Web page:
July 2018
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Club Information

Welcome to our club!

Ames

Service Above Self

We meet Mondays at 12:00 PM
Gateway Hotel & Conference Center
US 30 & University Blvd.
Ames, IA  50014
United States
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Home Page Stories
     I'm pleased to be your Rotary club president for this year, and I want to begin by thanking Don Borcherding for his leadership this past year.  Don commissioned a fantastic year-in-review video which showcases the club activities and involvement over the past year.  The world premiere was held on Monday, June 25.  Special thanks to Rod Bodholdt who produced the video.   Video link https://youtu.be/v3GOVFZKEU8
     On June 25, I shared my thoughts with the club in my inaugural remarks.  I’ve modified them for use in this newsletter.
     The theme of Rotary International President 2018 – 2019 Barry Rassin is “Be the Inspiration.”  I shared with the club that I don’t believe I can be the inspiration, but perhaps I can help unlock that inspiration within each of us to make our Rotary club the best we can be.     In an interview, President Rassin was quoted, “When we combine love and caring with an enthusiasm to accomplish our goals and then show the audacity to think differently and try new things while setting the example being authentic and rolling our sleeves up to work side by side then we can lead.”
 
So…what are these goals?
 
From our founders, we have the purpose of Rotary –   To encourage and foster the ideal of Service Above Self as a basis of worthy enterprise-
·       Acquaintance as an opportunity for service.    Networking as an opportunity to be of service to others.
·       High ethical standards in business and professions.    Apply Rotary values in our place of work and friendships.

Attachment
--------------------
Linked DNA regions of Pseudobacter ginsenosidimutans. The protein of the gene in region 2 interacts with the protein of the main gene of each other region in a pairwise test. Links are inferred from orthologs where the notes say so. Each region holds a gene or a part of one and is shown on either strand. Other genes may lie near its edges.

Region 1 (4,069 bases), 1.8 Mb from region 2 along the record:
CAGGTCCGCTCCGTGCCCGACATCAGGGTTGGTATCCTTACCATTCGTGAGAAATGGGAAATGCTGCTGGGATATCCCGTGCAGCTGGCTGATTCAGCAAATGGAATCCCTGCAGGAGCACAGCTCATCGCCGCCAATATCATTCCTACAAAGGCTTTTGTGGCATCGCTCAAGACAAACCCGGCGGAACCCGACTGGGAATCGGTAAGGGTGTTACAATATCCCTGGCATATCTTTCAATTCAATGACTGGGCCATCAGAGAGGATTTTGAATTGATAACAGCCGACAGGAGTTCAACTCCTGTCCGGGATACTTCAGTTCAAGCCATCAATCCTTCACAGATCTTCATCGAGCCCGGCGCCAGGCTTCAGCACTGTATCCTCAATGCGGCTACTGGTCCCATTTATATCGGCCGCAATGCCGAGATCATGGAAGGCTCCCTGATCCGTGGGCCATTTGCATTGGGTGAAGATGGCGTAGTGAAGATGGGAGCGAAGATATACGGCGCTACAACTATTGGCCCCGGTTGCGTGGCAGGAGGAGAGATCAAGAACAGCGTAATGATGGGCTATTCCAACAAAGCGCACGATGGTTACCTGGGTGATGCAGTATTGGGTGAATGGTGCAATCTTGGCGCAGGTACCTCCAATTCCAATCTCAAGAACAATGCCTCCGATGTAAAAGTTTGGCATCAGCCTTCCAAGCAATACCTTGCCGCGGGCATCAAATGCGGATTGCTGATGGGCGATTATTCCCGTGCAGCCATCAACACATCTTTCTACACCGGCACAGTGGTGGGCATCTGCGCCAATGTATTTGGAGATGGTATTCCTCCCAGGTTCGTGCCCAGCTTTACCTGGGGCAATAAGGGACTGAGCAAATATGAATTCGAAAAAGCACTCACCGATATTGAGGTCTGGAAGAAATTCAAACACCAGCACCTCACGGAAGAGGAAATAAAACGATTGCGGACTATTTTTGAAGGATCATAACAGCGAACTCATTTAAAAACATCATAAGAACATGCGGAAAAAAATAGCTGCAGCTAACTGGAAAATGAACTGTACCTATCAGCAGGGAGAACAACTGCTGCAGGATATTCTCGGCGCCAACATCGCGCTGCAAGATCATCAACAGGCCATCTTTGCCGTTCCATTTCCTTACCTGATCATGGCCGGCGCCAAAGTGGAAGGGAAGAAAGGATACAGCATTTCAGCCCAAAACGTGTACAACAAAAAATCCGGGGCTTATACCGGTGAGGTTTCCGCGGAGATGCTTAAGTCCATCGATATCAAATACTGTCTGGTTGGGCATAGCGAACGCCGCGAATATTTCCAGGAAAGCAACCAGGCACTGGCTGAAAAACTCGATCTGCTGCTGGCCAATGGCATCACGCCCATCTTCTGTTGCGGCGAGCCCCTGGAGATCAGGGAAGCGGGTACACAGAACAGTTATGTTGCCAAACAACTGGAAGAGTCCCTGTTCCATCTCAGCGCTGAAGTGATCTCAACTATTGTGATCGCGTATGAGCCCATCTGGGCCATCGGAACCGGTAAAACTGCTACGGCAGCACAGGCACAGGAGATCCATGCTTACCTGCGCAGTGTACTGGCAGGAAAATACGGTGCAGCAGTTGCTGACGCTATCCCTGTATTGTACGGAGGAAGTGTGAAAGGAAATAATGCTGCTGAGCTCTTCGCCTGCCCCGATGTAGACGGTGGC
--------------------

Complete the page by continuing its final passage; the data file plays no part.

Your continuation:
·       Application of the ideal of service in each Rotarian’s personal, business and community life.   Look for an opportunity to be of service to others and take action.
·       The advancement of international understanding, goodwill and peace through a world fellowship united in the ideal of service.  Through our actions of Service Above Self, peace and understanding will prevail.
 
President Rassin continued, “I ask all of you to be the Inspiration to help Rotary move from reaction to action — to take a hard look at the environmental issues that affect health and welfare around the world and do what we can to help.”      This past year we’ve taken several steps toward these ideals and took action on opportunities of service:
 
In the area of service to our community and abroad –
 
      This past year, the Rotary Club of Ames committed $300,000 toward the Miracle Field at the Ames Miracle Park and Playground.   To date, we have raised nearly $200,000 and we will meet our commitment by June 2019.  This park and playground will provide opportunities of fun, play and activities to those otherwise excluded.
       Rotarians were challenged to plant a tree for every Rotarian, and we succeeded by committing to assist with the planting trees and shrubs at the Ted Tedesco Environmental Learning Corridor at the ISU Research Park and throughout the community.
       We continue with our efforts to bring clean water to people in the most need in Tanzania.  We have heard that through these efforts, these people are being to thrive and prosper.   We also provided funds for 26 bicycles for Africans.  These will provide vital transportation for students, physicians and entrepreneurs directly affecting the lives of 130 persons.
 
In service to our Club –
 
     To each of you I ask that you be welcoming to our guests and open to new possibilities for this club.  In the future, we may form a satellite club which will have no set agenda or guest speaker.  Rather they will focus on service projects and social opportunities.
     To be a vibrant club, to be an inspiration to the community we need members who look for an opportunity to serve.  Each of us knows someone who exhibit the values of Rotary.  I want each of you to ask a person to be a guest to our club meetings.  Better yet, ask 10!  Introduce people you know to Rotary and I’m certain our numbers will grow.
     Thoughts, comments or concerns?  Let me know!
 
Yours in Rotary-
 
Brian Dieter
Club President 2018 – 2019
  • On average, each club member volunteers 275 hours annually within the community.
  • We have 210 active members.
  • That’s 57,750 volunteer hours club members give back to our community.